Richmond College '10
College campuses across the country have long been recognized as providing an opportune environment for a more left-leaning ideology to thrive. Young students go off to school and find themselves isolated in an environment quite separate from the rest of the world. Many times (though clearly not always) their parents foot the bill when it comes to tuition costs, room and board and general living expenses. This set-up can create a utopian bubble that causes students to be cut off from the day-to-day difficulties and concerns of non-student life. College go-ers usually are less concerned with issues such as foreign policy and the economy and more in tune with social movements and the environment. In turn, such an atmosphere oftentimes manifests itself in a highly concentrated bloc of more liberal political thinkers. As a caveat, in most election years college students are generally unmotivated to become involved and do not take the time to register and vote. Then came 2008. This year has changed everything. College kids have begun registering in droves in order to have their voices heard come November. Why? It's a two word answer: Barack Obama.
Barack Obama has enjoyed popularity amongst youths that is unprecedented in American history. A study by the Harvard University Institute of Politics compared Obama head to head amongst young voters with both Hillary Clinton and John McCain. Obama led Hillary in youth support 70 percent to 30 percent. McCain fared slightly better in a hypothetical match-up with Obama leading 53 percent to 32 percent. These are incredible numbers when you consider that the race has been so tight through the duration of the summer. Many pundits have tried to analyze and understand why Obama enjoys such success with younger voters. Some have suggested that students identify with Obama's message for "change," "hope" and "vision" better than the cold, hard, problem-solving strategies of John McCain and Hillary Clinton.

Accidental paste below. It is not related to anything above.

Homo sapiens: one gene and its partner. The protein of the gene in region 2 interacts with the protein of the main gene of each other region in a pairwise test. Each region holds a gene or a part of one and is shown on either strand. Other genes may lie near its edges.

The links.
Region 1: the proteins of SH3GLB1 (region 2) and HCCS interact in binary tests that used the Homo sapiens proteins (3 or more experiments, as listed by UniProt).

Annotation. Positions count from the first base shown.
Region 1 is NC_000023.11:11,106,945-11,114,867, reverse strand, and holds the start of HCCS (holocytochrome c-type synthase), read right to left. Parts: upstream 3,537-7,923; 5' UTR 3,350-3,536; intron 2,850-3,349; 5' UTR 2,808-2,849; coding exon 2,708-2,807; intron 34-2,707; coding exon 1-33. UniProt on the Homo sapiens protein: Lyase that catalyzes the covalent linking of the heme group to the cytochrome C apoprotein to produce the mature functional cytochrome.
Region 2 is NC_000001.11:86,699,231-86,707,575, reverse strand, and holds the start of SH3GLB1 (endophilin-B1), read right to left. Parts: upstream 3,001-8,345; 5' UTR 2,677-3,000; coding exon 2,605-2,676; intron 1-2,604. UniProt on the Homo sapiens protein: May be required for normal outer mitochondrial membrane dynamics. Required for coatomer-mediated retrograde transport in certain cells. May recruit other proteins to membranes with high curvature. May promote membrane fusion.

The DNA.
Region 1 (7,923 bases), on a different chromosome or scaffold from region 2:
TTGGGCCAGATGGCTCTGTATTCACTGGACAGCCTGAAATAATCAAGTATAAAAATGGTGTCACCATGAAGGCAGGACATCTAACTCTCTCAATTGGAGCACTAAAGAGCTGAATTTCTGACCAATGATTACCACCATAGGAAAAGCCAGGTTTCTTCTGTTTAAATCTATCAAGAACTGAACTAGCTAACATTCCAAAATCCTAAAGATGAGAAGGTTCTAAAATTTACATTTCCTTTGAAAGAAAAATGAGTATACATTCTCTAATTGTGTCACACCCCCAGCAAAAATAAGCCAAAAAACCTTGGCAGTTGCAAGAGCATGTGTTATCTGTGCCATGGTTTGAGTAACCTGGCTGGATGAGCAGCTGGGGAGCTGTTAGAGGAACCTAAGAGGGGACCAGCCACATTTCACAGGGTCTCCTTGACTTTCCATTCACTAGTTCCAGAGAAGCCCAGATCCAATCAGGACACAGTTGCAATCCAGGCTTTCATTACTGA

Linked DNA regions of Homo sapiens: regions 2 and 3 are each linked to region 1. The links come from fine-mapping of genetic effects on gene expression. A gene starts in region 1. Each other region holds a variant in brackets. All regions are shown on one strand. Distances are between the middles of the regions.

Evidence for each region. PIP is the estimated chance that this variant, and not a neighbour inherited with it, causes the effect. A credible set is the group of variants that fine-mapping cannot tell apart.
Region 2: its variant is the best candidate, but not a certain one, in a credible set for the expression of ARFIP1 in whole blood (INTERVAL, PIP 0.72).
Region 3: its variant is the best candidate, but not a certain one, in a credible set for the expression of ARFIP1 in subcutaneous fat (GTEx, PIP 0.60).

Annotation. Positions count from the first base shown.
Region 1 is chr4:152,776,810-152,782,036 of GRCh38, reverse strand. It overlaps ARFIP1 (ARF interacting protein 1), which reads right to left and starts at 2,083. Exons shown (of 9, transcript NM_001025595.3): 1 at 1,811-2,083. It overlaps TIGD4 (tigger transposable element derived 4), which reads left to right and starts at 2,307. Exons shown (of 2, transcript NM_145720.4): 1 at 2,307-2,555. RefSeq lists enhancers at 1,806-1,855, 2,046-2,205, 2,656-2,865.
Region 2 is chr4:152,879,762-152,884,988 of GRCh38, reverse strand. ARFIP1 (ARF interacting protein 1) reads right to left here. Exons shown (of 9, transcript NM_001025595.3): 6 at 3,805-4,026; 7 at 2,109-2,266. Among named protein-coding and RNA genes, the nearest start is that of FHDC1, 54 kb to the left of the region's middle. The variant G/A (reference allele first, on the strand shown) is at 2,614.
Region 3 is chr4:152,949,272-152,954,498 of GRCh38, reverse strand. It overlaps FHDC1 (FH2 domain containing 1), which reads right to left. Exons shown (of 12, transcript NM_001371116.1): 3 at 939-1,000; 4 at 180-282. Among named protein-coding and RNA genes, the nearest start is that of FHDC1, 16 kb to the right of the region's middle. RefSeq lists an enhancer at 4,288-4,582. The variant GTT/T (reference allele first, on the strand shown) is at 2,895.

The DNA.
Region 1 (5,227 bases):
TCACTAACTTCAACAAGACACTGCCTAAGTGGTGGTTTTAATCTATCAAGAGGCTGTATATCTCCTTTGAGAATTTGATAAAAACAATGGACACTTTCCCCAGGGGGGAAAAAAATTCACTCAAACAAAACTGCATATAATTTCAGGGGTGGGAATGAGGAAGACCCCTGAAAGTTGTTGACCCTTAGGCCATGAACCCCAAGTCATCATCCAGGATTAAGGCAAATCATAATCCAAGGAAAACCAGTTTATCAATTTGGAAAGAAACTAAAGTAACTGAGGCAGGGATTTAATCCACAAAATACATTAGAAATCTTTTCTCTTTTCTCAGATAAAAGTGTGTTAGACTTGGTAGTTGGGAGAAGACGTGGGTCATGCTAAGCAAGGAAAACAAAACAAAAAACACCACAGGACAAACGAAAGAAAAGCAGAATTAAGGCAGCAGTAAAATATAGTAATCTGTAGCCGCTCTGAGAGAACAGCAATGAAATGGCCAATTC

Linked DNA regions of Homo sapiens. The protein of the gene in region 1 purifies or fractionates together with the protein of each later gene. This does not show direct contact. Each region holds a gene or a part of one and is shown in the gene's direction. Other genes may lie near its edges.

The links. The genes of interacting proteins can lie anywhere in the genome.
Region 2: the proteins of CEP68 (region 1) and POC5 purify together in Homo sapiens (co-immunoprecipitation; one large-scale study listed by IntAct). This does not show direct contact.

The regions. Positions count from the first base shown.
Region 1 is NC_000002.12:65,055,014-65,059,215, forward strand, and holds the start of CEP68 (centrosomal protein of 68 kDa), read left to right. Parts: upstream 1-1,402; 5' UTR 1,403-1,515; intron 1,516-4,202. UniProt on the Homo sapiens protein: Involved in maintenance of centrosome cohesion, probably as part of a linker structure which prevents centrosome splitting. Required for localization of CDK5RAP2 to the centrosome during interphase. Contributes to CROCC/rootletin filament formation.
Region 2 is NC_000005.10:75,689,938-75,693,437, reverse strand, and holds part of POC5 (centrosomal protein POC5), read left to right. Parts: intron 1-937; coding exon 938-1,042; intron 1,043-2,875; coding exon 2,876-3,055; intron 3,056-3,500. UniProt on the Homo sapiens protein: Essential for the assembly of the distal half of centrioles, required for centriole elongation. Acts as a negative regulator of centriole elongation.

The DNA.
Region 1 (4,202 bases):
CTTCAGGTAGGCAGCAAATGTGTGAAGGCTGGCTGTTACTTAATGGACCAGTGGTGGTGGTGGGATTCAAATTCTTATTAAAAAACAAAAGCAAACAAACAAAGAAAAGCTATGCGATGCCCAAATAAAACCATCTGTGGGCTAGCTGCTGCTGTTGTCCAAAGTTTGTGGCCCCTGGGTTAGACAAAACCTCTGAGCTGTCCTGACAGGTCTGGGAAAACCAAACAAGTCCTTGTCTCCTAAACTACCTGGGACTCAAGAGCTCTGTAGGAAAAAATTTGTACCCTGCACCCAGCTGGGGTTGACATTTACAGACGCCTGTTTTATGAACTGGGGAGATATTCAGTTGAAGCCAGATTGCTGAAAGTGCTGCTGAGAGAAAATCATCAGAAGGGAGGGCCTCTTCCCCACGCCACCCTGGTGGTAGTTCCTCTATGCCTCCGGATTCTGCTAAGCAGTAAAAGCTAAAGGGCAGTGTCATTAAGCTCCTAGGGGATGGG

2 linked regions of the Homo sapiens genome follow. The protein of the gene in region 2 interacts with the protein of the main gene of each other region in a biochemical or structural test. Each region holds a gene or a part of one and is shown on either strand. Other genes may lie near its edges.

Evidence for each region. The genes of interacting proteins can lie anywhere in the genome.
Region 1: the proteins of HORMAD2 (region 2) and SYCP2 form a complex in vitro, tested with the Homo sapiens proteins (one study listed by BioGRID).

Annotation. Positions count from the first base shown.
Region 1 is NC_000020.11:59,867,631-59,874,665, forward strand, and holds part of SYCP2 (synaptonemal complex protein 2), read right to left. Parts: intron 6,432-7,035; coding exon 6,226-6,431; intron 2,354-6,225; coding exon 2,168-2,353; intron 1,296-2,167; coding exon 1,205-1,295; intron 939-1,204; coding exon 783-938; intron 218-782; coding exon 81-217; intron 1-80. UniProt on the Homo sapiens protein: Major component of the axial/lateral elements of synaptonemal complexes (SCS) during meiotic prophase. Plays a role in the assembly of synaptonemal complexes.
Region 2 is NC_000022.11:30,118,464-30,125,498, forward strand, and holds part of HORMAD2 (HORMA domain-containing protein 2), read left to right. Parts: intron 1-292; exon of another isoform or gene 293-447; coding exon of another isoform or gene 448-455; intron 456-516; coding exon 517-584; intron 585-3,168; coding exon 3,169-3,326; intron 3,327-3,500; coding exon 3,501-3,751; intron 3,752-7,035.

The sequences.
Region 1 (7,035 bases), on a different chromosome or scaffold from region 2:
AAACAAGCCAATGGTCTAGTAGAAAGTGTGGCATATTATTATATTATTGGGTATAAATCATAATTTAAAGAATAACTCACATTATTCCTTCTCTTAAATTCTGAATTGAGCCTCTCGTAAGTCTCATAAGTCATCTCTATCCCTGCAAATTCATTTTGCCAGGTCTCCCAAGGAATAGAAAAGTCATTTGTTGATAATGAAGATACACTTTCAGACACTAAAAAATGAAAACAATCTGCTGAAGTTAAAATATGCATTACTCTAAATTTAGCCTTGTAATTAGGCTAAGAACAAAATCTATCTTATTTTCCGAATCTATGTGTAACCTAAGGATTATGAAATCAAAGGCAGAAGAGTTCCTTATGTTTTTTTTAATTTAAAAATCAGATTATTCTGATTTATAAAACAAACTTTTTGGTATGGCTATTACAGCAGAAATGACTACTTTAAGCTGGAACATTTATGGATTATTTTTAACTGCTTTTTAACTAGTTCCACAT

Is this an accurate conjecture? It is of course always dangerous to generalize with large groups of people concerning a single issue. Without a doubt there are young voters who are actively engaged in politics and have given due time to understanding and analyzing the issues that face our country. On the flip side, there are many (maybe even most) that have not taken the time to do so. It is not a fluke that voters have suddenly started registering in greater numbers in the same year that Obama decided to run for president. There is a definite connection. Young people can identify with Obama. He represents a movement, and college students naturally gravitate to a movement. Maybe it is a harkening back to the glory days of the '60s when students could concentrate their efforts on protesting Vietnam. Since then such a national movement has been harder to find. In today's world, students can look at Obama with wide and starry eyes and hail him as the Second Coming of the Messiah. He has energy and charisma and is "different" from the "normal" Washington politician.
As with anything worthwhile in life, however, the devil is always in the details. Coming back this year to UR, I have noticed that excitement over the coming election is soaring. Obama supporters have a strong presence on this campus like many others. Many of the supporters vehemently proclaim their love for Barack. Unfortunately, when asked why, they have trouble extending their arguments past a simple regurgitation of his vague, rhetorical platitudes. Again, this does not pertain to all Obama supporters. The number it does pertain to, though, is concerning. As we hit the home stretch let's hope that those students who are following his "vision" blindly will focus their support. Such fervent cheerleaders need to change their slogan from "Yes We Can" to "Yes We Understand." Voting for Barack Obama is an acceptable democratic choice. Voting for Barack Obama without being able to explain why is not.
Support independent student media
You can make a tax-deductible donation by clicking the button below, which takes you to our secure PayPal account. The page is set up to receive contributions in whatever amount you designate. We look forward to using the money we raise to further our mission of providing honest and accurate information to students, faculty, staff, alumni and others in the general public.Donate Now